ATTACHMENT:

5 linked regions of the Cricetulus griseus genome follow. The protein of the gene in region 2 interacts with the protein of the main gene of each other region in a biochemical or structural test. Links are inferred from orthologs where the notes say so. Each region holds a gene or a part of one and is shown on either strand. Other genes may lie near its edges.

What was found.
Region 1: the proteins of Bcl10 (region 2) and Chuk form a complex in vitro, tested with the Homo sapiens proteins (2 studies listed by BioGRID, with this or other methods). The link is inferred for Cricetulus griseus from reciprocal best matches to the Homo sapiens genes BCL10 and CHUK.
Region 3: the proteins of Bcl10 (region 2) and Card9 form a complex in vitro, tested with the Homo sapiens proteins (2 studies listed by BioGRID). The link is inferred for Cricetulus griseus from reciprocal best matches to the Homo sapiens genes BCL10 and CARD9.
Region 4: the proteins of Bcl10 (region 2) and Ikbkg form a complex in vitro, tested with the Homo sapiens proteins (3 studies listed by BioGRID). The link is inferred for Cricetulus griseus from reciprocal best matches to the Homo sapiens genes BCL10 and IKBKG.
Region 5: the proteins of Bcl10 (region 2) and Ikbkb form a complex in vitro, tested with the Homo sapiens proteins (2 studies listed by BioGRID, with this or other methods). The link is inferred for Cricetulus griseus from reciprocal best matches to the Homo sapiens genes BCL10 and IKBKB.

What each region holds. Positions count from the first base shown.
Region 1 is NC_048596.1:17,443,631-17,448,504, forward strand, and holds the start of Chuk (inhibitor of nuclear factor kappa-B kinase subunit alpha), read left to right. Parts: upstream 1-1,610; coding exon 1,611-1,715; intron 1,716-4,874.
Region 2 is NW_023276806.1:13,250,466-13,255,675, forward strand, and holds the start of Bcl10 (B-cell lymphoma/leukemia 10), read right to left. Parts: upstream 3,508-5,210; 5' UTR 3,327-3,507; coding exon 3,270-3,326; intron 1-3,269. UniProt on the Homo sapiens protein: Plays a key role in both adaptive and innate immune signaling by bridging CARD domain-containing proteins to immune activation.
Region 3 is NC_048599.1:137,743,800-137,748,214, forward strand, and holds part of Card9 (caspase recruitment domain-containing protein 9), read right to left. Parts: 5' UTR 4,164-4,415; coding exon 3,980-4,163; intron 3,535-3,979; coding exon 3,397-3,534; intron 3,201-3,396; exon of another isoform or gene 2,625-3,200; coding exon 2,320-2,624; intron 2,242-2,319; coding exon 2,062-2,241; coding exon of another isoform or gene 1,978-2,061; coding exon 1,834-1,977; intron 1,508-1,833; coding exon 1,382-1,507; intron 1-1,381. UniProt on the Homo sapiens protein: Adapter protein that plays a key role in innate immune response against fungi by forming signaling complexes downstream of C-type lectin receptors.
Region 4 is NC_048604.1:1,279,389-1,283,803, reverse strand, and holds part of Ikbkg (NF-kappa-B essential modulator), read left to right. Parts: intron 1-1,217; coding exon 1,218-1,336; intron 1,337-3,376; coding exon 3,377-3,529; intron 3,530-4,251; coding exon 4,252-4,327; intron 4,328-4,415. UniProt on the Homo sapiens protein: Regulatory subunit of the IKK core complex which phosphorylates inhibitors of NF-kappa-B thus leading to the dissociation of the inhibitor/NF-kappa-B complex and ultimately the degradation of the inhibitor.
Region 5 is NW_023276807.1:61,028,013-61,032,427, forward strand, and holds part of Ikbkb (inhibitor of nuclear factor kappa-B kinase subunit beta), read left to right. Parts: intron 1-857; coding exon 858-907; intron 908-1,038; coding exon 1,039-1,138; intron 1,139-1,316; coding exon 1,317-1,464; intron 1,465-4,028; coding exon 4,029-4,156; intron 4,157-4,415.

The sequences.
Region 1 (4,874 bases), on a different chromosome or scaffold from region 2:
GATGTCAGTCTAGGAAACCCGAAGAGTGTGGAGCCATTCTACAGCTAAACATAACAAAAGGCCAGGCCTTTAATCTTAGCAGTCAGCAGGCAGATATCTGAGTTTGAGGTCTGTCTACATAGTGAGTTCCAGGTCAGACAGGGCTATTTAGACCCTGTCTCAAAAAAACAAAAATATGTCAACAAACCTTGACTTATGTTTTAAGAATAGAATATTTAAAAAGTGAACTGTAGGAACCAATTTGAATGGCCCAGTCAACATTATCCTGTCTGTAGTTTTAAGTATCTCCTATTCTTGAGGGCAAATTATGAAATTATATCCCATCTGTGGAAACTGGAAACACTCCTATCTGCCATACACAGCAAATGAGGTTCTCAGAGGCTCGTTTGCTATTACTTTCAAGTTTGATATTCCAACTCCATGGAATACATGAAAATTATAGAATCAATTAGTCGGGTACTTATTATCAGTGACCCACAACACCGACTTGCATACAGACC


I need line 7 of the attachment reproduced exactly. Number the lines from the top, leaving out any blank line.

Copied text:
What each region holds. Positions count from the first base shown.